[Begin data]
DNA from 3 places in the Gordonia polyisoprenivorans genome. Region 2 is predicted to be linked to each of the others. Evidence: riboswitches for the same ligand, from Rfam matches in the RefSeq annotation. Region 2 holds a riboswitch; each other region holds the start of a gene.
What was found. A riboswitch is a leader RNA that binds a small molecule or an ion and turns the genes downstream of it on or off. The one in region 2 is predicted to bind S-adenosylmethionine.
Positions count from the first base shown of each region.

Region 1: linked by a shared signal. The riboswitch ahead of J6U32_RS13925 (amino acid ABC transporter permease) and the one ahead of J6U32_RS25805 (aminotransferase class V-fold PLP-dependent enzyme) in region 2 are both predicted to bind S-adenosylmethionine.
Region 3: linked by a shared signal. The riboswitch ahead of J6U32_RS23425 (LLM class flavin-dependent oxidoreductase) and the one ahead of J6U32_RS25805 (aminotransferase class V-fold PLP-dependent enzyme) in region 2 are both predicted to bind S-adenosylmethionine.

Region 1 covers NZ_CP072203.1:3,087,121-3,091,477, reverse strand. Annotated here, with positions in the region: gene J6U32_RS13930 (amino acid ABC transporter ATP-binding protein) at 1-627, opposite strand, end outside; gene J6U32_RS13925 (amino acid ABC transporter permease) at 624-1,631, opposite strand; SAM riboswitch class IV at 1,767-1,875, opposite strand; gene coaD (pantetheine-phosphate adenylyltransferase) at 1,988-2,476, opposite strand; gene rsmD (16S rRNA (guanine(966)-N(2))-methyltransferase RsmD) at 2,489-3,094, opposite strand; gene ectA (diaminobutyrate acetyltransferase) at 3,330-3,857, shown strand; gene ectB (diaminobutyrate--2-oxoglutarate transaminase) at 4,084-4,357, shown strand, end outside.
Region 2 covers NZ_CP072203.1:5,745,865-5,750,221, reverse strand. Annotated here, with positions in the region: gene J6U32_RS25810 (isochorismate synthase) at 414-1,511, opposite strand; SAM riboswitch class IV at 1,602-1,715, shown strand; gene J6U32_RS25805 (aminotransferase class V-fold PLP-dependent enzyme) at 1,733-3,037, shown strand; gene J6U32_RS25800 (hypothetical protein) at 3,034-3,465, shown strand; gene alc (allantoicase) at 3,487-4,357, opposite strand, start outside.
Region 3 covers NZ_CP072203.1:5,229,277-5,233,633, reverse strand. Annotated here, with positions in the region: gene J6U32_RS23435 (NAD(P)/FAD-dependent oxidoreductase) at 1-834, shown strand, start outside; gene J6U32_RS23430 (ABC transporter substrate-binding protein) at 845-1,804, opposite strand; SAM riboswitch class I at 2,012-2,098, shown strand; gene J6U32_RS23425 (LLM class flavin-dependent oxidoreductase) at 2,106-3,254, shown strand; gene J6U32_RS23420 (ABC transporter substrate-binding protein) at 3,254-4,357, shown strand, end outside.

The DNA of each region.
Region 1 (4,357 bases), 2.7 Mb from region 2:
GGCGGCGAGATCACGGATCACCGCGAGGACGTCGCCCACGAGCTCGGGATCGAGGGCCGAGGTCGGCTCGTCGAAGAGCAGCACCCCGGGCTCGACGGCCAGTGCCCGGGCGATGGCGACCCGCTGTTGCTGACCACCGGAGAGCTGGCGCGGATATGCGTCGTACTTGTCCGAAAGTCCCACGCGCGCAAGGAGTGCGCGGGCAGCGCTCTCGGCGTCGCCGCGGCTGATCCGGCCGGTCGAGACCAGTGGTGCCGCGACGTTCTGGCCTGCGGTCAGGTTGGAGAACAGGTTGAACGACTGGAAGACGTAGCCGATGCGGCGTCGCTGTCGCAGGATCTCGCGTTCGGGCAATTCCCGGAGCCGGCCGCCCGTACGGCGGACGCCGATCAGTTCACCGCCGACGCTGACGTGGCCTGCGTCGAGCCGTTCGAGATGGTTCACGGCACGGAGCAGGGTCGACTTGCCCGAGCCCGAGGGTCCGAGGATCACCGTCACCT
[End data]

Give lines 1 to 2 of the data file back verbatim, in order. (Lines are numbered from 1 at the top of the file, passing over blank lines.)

DNA from 3 places in the Gordonia polyisoprenivorans genome. Region 2 is predicted to be linked to each of the others. Evidence: riboswitches for the same ligand, from Rfam matches in the RefSeq annotation. Region 2 holds a riboswitch; each other region holds the start of a gene.
What was found. A riboswitch is a leader RNA that binds a small molecule or an ion and turns the genes downstream of it on or off. The one in region 2 is predicted to bind S-adenosylmethionine.